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Camel - Mirage CD (album) cover

MIRAGE

Camel

 

Symphonic Prog

4.38 | 1848 ratings

From Progarchives.com, the ultimate progressive rock music website

TGM: Orb
Prog Reviewer
4 stars Review 28, Mirage, Camel, 1974

StarStarStarStar

From my mini-Camel collection (the three 'classic' albums, at the moment), this is the one that I head for most often. Neither as artsy and inconsistent as The Snow Goose, nor as monotonous and lacking in testicular fortitude as Moonmadness, this album was my introduction to Camel. While I wasn't satisfied, really, with either of the follow-ups, I was with this album, even if I consider Earthrise a bit of a weak spot. Andy Latimer's vocals, the main caveat, I think, for Camel, satisfy on everything save Freefall ('sung' by Pete Bardens, instead), and the ideas are strong enough to keep interest throughout. Not a masterpiece, but a very strong effort, and worthy of any prog collection.

Whirling keys lead up to the stabbing bass-and-bass-pedals of Freefall, with Latimer and Ward providing some various jabs in. The song breaks out with a rather acquired vocal from Pete Bardens, with a pleasant combination of clean and gritty guitar-work from Latimer. Bardens gives us a few rather random-seeming hums on his organ, while the rest of the band keep varying the song. We get a few gentler and even more whimsical sections before returning to the martial drumming and walking bass with soloing guitar of the main vocal section. A great track for Ward's drumming, not so great for the vocals. However, the live version on the remaster of The Snow Goose is far more powerful in terms of impact.

Supertwister is rather more consistent for me, with its combination of bass, eclectic-drumming, flute, keys and organ gliding throughout a soft, sometimes slightly funky, sometimes beautiful 3.18 to a delightful end with a neat storm-in-a-teacup allusion. Great track.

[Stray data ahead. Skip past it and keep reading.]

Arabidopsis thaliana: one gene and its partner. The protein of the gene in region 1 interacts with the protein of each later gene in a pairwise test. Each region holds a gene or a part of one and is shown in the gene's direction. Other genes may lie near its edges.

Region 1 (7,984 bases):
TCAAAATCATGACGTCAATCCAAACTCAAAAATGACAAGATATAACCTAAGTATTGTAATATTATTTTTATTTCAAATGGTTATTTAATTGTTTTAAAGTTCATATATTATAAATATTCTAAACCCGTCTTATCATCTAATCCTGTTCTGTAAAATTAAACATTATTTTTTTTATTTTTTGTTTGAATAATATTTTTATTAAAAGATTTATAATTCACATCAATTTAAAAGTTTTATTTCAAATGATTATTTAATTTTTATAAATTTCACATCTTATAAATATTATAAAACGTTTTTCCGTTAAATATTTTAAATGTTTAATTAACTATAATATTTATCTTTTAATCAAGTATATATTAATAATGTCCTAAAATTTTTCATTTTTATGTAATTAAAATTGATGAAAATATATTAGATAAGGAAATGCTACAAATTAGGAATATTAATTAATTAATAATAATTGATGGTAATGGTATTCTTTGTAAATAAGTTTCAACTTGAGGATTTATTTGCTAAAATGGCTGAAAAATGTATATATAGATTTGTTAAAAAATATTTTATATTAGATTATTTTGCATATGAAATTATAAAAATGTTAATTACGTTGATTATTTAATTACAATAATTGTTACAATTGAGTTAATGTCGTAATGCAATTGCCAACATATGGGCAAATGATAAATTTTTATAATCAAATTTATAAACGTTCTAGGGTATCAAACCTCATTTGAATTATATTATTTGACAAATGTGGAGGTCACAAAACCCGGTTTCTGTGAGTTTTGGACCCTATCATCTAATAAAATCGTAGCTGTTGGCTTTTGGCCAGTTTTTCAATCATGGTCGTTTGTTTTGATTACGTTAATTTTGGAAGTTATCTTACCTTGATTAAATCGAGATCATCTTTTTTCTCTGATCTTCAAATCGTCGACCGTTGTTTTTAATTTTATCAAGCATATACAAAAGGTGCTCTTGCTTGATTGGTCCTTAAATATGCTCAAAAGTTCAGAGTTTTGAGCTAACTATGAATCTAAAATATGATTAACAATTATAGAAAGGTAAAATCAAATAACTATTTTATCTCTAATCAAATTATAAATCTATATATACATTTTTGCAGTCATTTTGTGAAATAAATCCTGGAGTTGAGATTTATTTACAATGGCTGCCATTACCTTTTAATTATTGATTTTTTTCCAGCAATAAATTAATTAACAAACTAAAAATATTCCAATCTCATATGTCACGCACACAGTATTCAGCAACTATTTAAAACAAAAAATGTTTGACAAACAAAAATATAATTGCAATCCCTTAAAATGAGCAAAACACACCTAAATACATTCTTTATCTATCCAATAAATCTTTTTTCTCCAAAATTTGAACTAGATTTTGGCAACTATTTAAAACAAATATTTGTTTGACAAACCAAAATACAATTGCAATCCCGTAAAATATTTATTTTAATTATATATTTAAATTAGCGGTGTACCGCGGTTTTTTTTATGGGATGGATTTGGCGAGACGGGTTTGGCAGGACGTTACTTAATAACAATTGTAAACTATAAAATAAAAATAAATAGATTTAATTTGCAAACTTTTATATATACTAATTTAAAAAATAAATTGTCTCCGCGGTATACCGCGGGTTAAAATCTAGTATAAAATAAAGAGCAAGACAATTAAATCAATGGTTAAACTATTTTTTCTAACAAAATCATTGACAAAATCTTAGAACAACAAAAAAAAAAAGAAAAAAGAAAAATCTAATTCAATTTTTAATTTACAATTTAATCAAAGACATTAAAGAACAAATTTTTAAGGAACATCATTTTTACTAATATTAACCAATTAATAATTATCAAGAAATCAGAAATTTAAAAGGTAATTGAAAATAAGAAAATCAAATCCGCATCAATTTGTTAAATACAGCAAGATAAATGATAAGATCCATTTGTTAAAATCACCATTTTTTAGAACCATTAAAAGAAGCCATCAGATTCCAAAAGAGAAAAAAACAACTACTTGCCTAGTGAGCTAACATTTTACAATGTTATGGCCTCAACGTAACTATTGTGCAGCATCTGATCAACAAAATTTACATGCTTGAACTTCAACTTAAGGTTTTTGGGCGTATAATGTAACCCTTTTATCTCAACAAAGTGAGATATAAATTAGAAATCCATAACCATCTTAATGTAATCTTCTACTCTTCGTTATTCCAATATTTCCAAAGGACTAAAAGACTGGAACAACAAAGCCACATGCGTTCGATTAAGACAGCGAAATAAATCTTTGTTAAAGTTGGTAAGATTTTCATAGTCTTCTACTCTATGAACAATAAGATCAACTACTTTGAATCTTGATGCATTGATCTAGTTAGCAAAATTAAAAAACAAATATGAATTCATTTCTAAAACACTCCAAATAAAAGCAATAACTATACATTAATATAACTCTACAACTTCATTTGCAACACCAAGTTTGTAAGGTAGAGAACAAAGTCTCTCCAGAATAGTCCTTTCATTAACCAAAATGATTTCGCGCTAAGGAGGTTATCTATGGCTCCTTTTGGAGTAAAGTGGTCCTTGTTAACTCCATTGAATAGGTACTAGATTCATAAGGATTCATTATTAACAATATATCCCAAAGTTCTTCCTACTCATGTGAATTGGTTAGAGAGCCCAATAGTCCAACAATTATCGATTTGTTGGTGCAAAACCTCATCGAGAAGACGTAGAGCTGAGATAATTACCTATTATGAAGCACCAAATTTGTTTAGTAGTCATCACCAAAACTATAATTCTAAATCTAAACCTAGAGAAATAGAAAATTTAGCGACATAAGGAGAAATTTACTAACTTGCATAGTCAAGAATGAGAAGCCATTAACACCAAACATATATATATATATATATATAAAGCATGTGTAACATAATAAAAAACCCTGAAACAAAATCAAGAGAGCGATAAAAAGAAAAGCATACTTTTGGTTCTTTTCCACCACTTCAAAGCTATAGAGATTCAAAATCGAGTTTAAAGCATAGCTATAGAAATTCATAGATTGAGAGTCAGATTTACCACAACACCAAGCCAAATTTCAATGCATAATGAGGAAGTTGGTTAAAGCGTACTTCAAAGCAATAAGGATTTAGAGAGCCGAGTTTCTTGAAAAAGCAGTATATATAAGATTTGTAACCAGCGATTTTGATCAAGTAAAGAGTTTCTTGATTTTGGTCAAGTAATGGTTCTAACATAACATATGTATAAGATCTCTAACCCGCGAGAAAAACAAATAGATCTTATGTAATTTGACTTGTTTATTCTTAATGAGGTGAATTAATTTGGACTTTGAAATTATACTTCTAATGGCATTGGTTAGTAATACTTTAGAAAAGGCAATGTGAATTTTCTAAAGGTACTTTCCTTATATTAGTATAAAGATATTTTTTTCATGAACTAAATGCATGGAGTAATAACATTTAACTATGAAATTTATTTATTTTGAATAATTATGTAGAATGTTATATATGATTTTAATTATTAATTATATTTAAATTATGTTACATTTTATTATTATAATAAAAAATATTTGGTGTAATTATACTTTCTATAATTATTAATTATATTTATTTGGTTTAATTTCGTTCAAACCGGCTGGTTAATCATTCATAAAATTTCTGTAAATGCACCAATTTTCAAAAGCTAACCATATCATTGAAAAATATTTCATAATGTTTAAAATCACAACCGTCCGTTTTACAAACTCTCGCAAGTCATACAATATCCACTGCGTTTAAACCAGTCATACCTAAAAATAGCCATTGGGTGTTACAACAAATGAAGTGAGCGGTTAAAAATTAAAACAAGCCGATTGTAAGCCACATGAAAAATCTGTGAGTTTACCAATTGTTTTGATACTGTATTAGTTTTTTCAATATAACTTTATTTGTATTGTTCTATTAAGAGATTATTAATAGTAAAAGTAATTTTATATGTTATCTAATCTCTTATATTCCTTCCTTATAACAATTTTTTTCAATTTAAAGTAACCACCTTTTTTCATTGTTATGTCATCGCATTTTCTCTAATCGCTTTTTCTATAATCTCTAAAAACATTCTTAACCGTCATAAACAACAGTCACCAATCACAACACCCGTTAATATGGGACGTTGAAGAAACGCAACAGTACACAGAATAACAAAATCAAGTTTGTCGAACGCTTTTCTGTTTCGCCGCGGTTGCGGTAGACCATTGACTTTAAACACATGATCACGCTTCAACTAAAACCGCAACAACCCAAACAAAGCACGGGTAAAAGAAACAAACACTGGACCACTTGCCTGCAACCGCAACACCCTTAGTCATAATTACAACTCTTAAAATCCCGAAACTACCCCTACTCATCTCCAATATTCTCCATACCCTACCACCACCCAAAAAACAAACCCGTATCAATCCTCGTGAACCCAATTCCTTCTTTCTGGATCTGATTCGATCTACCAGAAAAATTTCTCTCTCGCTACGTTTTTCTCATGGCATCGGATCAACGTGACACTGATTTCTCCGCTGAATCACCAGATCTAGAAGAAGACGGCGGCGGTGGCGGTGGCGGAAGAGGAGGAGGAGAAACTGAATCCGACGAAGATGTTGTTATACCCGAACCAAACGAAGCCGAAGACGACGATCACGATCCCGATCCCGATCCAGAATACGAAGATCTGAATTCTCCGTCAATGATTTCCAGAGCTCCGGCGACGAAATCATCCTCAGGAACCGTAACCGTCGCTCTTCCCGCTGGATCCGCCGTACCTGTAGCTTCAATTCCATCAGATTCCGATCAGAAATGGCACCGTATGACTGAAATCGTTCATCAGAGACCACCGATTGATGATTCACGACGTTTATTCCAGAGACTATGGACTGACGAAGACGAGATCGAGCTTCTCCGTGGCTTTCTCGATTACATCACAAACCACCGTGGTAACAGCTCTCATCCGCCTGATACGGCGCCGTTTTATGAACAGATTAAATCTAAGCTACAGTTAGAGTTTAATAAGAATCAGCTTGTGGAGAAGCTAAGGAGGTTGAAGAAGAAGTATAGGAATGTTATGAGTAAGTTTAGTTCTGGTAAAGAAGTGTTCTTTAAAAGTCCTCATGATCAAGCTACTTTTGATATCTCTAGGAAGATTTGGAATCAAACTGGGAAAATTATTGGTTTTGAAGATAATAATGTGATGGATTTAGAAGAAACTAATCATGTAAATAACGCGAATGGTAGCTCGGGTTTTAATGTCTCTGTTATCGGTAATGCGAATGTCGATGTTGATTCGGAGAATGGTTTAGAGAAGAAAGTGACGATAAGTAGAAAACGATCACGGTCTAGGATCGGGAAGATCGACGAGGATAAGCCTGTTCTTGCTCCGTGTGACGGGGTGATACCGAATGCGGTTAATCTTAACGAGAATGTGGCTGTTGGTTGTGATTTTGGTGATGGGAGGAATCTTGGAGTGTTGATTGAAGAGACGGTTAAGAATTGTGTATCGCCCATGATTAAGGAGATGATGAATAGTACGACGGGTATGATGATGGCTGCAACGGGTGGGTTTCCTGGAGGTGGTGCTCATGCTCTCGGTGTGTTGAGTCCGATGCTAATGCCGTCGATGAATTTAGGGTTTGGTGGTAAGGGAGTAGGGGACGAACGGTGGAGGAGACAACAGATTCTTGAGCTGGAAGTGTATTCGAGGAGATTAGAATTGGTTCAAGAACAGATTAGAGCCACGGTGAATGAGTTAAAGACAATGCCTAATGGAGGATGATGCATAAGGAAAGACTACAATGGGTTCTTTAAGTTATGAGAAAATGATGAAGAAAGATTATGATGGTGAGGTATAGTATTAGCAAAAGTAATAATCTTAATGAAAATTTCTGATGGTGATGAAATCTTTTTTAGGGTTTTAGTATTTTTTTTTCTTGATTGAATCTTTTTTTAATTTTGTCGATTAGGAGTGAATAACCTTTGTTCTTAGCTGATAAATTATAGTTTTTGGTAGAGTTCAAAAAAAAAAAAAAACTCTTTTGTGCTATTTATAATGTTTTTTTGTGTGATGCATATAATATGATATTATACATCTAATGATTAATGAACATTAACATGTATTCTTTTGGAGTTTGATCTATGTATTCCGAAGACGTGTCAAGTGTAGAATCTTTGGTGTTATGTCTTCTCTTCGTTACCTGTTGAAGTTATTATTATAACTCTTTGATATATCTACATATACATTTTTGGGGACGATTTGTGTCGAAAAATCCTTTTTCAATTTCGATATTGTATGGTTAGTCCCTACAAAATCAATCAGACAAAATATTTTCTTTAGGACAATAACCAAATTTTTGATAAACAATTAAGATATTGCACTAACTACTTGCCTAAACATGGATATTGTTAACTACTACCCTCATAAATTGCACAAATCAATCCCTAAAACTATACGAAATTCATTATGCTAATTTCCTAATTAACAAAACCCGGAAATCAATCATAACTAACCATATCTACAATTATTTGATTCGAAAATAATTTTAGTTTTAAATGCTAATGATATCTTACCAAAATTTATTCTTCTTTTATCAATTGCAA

The White Rider, first of the two long pieces on the album, is an entertaining, and interesting track. Unfortunately, its inspired-by-LOTR nature and use of classy lines such as 'Wizard of them all/Came back from his fall/This time wearing white' may not be everyone's cup of tea. The first section, Nimrodel, begins with an eery atmosphere, constructed carefully by Pete Bardens' synths and Latimer's guitar. Presumably Procession kicks in straight away, as I can't think of a more apt description for the brass-and-military-drums-and-flute of the following section of music. Great flute solo. After this two-part, and two-minute, opening, we can delve into some of the album's real meat, with a gorgeous guitar-part, surprisingly listenable vocals (if you can at least partially block out the lyrics), soulful mellotron and a range of uplifting flute solos from the multi-talented Latimer. After the gentle beginning, we are transported into a heavier section, with excellent, fast-paced drumming and guitar, a capable synth solo. Another stellar guitar solo brings us back to a calmer repeat of the vocal ideas, but with a gentle acoustic from Latimer and a good rhythm section of Ward and Ferguson. A little of the block organ that everyone seems to love (well, I certainly do) takes us back to a more mysterious section reminiscent of Nimrodel, with Ferguson rather taking the lead and Latimer, Bardens and Ward hurling in some superb variations. The swirling outro reminds us of the intro.